by Francie Nobleman and Debby Waldman
(Edmonton) – Since opening its doors more than five years ago, Or Shalom has welcomed students from a range of backgrounds. The Jewish school meets at Temple Beth Ora in Edmonton.
The curriculum integrates three areas of study: Torah and ethics, holidays and customs, and Hebrew. The teachers each have rich and diverse Jewish experiences. What they share is a love of Judaism, and enthusiasm about sharing that love. Music is a key part of the curriculum, with the students learning songs in English and Hebrew. Song sessions are always held at the end of the day, so parents can join in before heading home.
Or Shalom is dedicated to fostering a sense of community amongst not just the students, but the families. Several times during the year the school hosts a family education day in which students are encouraged to come with their families – parents, siblings, grandparents and others – to learn as a group.
Other special events include interactions with Jewish seniors at Our Parents Home, and celebrations of Jewish holidays. Last year the students wrote and put on a Purim play. They worked on the program for weeks, including making papier mache puppets for the production.
“We are going to try to create more events like this where they have longer, more in depth projects which they work on,” Rabbi Caine says. “This allows them to create something and have an opportunity to present it. It gives the kids opportunities to be creative and take leadership roles. They still have their teachers to guide them, but they are doing more of the creation.”
The teachers have been busy this summer planning the 2019-20 school year. Preparation has included a study session during which Rabbi Gila Caine provided an introduction to Mussar, a Jewish practice of virtue-based ethics; and middot, which are character traits.
Each month the curriculum will focus on one or more character traits, including empathy, perseverance, enthusiasm, responsibility, patience, generosity, joy, respect, honesty, trustworthiness, and integrity. In Nissan, which corresponds with Pesach, the trait will be fairness. As such, the students will learn about Pesach through that lens.
“We will build the conversation around Pesach, about how we behave, how do we make a world that is fair for everybody,” Rabbi Caine says. “It is not just the story of Pesach, it’s a story that is relevant to much more.”
One of Rabbi Caine’s goals for this year is that students will start to develop what she calls “an inner Jewish language.” In the following Q&A, the Rabbi explains a little more about what that means.
Q: Why is it important to have a “Jewish language” for our everyday experience?
I want the children, and I think also our teachers want the children, to have a wholistic Jewish identity, so it doesn’t just fit in these highlight moments. You don’t just turn into being Jewish on Friday when the sun goes down, for instance. You are still Jewish on Monday morning or on Tuesday at school.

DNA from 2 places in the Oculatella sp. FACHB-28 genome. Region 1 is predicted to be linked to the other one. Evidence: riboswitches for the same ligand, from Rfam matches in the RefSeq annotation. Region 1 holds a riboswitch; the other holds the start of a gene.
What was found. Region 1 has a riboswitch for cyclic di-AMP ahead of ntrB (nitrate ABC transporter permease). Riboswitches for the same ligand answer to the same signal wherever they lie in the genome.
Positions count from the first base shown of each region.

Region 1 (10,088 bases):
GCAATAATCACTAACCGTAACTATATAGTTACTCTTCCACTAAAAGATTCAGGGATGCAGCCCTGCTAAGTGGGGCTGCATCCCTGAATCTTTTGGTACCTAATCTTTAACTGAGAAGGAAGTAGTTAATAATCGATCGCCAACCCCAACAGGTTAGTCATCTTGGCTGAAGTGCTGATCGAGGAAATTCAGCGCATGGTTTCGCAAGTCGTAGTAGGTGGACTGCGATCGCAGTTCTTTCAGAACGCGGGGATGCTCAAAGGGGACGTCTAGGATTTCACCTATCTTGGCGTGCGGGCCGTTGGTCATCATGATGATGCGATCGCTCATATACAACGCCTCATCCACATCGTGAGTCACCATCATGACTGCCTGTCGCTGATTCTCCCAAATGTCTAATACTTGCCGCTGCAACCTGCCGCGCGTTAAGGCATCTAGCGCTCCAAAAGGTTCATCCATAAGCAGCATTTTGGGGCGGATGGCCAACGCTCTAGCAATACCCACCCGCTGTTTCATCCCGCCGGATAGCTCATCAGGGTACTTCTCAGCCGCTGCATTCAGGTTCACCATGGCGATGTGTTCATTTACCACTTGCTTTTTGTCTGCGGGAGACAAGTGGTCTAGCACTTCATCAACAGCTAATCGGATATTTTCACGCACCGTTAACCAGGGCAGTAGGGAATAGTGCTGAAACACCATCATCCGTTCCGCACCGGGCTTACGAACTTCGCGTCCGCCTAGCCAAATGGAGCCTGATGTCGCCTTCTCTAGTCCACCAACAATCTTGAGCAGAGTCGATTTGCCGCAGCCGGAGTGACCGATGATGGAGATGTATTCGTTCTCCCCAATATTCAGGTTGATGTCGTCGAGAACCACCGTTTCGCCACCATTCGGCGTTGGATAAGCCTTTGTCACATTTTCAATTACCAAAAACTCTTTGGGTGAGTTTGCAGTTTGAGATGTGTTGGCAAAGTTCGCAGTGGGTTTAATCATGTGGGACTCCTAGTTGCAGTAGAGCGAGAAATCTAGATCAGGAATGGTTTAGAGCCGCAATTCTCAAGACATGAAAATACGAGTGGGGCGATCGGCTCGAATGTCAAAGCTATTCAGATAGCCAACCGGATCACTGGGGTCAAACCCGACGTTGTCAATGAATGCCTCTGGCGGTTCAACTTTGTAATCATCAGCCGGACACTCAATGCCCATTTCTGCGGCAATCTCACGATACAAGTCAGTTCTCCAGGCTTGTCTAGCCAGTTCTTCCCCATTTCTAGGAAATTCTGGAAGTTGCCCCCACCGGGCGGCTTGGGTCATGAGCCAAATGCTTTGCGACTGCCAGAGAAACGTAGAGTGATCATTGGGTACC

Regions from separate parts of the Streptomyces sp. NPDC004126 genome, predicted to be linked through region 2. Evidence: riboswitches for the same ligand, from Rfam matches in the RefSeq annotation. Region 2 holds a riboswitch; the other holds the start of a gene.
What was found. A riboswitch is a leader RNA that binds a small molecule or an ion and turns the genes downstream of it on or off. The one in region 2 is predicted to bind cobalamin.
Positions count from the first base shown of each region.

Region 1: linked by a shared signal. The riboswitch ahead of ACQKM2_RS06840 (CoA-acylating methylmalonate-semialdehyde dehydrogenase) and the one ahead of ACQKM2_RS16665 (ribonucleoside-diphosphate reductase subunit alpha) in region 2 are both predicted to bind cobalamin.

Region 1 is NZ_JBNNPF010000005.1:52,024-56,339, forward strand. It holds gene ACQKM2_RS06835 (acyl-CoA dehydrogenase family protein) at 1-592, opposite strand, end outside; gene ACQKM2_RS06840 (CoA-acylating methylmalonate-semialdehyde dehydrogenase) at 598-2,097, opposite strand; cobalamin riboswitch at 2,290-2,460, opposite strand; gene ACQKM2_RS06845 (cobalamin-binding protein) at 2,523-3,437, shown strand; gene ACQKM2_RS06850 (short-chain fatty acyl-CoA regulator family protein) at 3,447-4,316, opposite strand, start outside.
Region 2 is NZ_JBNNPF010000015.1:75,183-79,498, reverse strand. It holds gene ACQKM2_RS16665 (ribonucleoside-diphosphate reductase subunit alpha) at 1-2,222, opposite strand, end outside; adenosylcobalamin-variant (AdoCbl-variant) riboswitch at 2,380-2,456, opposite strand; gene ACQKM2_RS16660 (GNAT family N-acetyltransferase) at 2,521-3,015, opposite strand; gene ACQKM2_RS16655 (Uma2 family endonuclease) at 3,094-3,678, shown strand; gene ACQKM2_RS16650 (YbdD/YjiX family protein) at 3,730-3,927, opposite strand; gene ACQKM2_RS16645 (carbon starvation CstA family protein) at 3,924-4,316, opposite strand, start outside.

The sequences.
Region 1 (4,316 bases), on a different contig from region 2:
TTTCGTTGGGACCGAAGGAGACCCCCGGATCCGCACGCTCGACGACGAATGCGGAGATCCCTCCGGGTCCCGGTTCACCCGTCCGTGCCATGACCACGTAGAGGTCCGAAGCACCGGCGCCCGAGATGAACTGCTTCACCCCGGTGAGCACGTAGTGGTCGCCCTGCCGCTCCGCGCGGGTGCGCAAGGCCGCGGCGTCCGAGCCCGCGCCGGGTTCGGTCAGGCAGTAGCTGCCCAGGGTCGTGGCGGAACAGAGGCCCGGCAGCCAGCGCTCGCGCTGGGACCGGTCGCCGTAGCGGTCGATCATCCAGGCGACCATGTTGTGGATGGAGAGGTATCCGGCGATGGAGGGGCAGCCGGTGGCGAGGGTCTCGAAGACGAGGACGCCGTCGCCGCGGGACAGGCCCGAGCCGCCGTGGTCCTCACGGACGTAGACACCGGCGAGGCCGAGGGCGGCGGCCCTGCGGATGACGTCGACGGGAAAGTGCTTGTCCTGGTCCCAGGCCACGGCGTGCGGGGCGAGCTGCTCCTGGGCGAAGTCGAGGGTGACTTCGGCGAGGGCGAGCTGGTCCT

I would like the students to be able to approach anything from a Jewish perspective. Kids are very good at taking these things and translating them into their lives. We want to give them tools to make a “Jewish language” relevant for their everyday life.
Q: Why is it so important for them to have an inner Jewish language?
Because it ties us immediately to things that I think are important: it allows each of the children to be able to mine their own culture in a more complex and creative way. It will give them another layer of Jewish identity. And I’m hoping it will make their Jewish education more interesting.
Q: Why make this a priority at Or Shalom?
First of all we want the kids to take whatever they study at the school into their daily life. We don’t want Or Shalom and their Judaism to be something that just happens at Or Shalom school, we want it to be something that happens every day. They need these ethics every day.
Q: What are the advantages of having this inner Jewish language?
It allows you to communicate with other Jews – not just the Jews that sit in your own synagogue, but the wider Jewish world. It opens up another door to Jewish civilization. Shabbat is a door, the high holidays are a door, and having this Jewish language will open another door. Even if you do not celebrate Shabbat in the same way, or the holidays or festivals in the same way, this will give you the tools to understand how things are similar in our culture.
Or Shalom School is currently taking registrations for the fall. For information call Temple Beth Ora at 780-487-4817 or email firstname.lastname@example.org.